National Mission for Sustaining the Himalayan Ecosystem, Explained!

The National Mission for Sustaining the Himalayan Ecosystem is one of the eight missions under the National Action Plan on Climate Change (NAPCC). It was launched with a budget outlay of Rs. 550 crores.

The mission was launched in 2010 and implemented in the year 2014. It covers eleven states (Himachal Pradesh, Uttarakhand, Sikkim, Arunachal Pradesh, Nagaland, Manipur, Mizoram, Tripura, Meghalaya, Assam, West Bengal) and two Union Territories (Jammu and Kashmir, Ladakh) of India.

Indian Himalayas cover an area of 5 lakh sq. km which is 15.6% of the country’s entire geographical area. Several perennial rivers originate in this ecosystem like the Ganga, the Yamuna, The Brahmaputra, etc. Apart from these, there are several parallel mountain ranges that exist from the northwestern boundary of India to the northeast boundary. These are highly productive ecological zones that need urgent attention.

Read more: NATIONAL MISSION FOR SUSTAINING THE HIMALAYAN ECO-SYSTEM Mission Document 

National Mission for Sustaining the Himalayan Ecosystem: AIM

  • Understand the processes affective this eco-system in a scientific manner
  • Evolving sustainable measures to preserve the ecosystem including Himalayan Glaciers
  • Work jointly with states that cover the Himalayan ecosystem in order to better implement policies.

This is a multi-sectoral mission that aims to preserve the Himalayan Ecosystem, which sustains most of the population in Northern India. Furthermore, it aims at fostering time-bound action programs that help sustain ecological resilience in the sensitive and extremely productive ecosystem.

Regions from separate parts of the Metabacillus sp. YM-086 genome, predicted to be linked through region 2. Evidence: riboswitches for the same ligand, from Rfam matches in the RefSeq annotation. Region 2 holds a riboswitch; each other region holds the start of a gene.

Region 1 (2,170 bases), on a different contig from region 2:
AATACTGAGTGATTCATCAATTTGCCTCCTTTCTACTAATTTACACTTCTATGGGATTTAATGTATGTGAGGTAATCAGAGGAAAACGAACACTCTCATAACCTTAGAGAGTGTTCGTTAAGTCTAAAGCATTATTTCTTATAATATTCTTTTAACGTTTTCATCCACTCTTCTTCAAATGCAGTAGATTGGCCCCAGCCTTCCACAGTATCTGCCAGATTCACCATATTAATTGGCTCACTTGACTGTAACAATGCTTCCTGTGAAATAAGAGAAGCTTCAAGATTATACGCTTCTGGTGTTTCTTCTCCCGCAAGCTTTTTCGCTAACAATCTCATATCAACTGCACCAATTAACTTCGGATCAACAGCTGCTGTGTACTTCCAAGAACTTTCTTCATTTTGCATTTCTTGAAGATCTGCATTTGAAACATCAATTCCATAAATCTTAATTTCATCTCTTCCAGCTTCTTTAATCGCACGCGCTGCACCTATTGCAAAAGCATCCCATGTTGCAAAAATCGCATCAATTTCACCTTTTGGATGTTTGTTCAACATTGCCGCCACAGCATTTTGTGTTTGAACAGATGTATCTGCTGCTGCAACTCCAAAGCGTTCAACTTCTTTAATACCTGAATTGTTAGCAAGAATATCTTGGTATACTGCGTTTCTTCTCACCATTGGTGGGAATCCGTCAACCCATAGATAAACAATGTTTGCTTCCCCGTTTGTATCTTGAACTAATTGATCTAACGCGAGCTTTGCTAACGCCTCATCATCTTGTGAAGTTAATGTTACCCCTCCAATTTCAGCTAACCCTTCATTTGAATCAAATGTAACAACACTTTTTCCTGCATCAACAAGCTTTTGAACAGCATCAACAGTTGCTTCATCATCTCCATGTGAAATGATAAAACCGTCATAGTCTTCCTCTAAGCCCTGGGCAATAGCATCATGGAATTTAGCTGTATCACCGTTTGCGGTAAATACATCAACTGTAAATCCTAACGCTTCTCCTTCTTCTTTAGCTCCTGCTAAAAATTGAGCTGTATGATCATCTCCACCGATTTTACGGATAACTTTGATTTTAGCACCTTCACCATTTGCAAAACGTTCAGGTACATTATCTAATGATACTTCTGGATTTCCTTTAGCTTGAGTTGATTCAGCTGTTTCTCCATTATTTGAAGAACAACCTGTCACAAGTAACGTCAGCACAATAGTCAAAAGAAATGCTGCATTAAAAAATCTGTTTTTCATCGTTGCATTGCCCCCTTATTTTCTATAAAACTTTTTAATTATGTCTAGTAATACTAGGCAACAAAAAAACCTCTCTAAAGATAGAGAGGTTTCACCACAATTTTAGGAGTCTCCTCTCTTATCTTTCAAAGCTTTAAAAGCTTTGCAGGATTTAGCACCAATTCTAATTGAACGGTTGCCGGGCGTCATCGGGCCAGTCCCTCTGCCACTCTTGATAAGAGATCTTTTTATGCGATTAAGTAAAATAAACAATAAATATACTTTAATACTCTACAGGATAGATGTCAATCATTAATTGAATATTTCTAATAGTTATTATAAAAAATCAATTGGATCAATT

Read more: NMSHE: National Mission For Sustaining The Himalayan Ecosystem 

Also Read:  National water mission, Explained!

ISSUES ADDRESSED

  • Biodiversity and wildlife protection and conservation
  • Prediction and mitigation of natural hazards in the region
  • Critical evaluation to help tackle governance issues related to the conservation of the Himalayan Ecosystem
  • Analyzing traditional knowledge and traditional healthcare systems in tackling climate change
  • Proper restoration and rehabilitation in Uttarakhand

Over 51 million people practice hill agriculture in the Himalayan Region. Scientists with the help of NMSHE have been able to disseminate information gathered scientifically to farmers practicing agriculture in the Leh region. Furthermore, enabling them to use sustainable and climate-resilient practices of agriculture.

Read more: Approval for the National Mission for Sustaining Himalayan Ecosystem launched under the National Action Plan on Climate Change

IMPLEMENTING AUTHORITY

The Department of Science and Technology is responsible for implementing the NMSHE. Since the mission is multi-faceted in nature, there are other task forces appointed by the government that looks after issues like Natural and Geological Wealth; Water, Ice, and Snow resources including glaciers; Forest resources and Biodiversity; Traditional Knowledge Systems, and Himalayan Agriculture.

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